How To Seek Breastfeeding Support
It shouldn’t hurt to breastfeed
Pain does not equate to proper breastfeeding and it could lead to infection like mastitis on your nipple which could transfer into baby’s mouth. If breastfeeding is painful for you, baby isn’t latching on or your milk supply doesn’t seem to be building up, don’t get discouraged. There is help available to get you and your baby on the breastfeeding track.
Shortly after you give birth, a nurse or even a lactation specialist on staff at your hospital will probably check in with you to see if you’ve opted to breastfeed and, if so, how it’s going. Even if you think baby’s latching on just fine, it’s worth having her sit in during a feeding session with you to offer tips on hold position and latching techniques -- and even burping.
Once you’ve been discharged from the hospital, you are not alone! Many hospitals offer breastfeeding classes or consultation services to help you get on the right track.
La Leche League
Check out resources available through La Leche League International, a worldwide organization dedicated to supporting the benefits of breastfeeding. The website has articles a plenty on what to do in many problematic breastfeeding scenarios and also offers podcasts, forums and direct personal support on all things breastfeeding.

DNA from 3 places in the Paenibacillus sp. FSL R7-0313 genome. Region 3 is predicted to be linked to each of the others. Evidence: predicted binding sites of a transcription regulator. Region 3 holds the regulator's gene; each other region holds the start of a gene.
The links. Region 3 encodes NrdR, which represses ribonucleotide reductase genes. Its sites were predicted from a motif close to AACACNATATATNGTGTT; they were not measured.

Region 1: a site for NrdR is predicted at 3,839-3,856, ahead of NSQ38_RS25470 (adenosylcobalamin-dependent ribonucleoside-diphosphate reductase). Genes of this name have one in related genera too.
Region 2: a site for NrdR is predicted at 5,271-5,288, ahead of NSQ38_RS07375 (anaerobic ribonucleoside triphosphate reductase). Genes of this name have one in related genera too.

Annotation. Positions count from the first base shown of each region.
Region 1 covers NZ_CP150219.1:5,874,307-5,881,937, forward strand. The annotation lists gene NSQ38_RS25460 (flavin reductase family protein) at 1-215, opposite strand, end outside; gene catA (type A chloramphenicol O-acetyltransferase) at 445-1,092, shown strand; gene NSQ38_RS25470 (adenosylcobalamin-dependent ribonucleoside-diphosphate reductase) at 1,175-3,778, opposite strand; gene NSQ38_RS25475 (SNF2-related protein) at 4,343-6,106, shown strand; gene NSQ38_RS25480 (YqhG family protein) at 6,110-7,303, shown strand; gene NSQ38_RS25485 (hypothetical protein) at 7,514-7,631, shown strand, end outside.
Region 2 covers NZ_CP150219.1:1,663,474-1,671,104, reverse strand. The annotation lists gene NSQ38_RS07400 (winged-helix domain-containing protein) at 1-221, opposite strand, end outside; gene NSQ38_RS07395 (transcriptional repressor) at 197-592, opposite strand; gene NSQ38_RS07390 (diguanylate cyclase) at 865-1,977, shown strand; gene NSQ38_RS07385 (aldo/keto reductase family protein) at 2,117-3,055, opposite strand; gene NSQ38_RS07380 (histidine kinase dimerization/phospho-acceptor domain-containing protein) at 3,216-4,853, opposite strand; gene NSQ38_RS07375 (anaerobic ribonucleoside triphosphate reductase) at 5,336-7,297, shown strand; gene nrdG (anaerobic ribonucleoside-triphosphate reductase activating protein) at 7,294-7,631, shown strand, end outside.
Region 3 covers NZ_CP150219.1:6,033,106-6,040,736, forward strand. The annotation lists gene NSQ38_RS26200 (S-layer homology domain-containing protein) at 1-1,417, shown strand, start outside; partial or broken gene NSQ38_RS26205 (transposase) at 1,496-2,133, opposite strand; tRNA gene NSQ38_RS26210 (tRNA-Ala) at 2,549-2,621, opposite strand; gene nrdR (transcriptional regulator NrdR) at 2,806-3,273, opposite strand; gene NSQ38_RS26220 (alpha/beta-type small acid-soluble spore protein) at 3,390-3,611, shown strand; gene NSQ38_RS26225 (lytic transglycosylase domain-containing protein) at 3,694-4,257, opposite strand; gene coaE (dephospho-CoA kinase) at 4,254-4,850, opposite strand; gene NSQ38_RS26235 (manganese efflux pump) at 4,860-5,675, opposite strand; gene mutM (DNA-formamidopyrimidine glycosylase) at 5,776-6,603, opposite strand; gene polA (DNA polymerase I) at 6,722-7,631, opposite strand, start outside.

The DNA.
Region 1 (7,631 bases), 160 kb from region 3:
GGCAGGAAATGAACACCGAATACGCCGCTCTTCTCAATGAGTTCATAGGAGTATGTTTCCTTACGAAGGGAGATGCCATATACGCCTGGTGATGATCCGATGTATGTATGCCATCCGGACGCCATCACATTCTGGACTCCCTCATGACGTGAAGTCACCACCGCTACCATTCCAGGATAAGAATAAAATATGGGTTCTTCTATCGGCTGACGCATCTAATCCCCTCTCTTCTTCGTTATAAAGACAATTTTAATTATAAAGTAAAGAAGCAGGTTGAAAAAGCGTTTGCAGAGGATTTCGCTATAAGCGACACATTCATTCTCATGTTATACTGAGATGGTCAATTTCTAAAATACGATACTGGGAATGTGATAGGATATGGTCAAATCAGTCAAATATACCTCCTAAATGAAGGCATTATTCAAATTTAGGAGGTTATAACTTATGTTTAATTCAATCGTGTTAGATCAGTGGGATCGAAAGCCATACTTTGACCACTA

If the idea of sharing your breastfeeding issues on a forum with hundreds of women is too daunting, consider the one-on-one help of a lactation specialist. Through the International Lactation Consultant Association’s website you can search IBCLC-certified private practice lactation professionals in your area -- many which will come to you to help you breastfeed in the comfort of your own home. The International Board of Lactation Consultant Examiners Inc. (IBCLC) comes under the direction of the US National Commission for Certifying Agencies certifying that the professional you seek can counsel you on breastfeeding issues from latching, inadequate milk supply, milk expression, breastfeeding/pumping when you return to work and breastfeeding multiples, sick infants or babies with other challenges.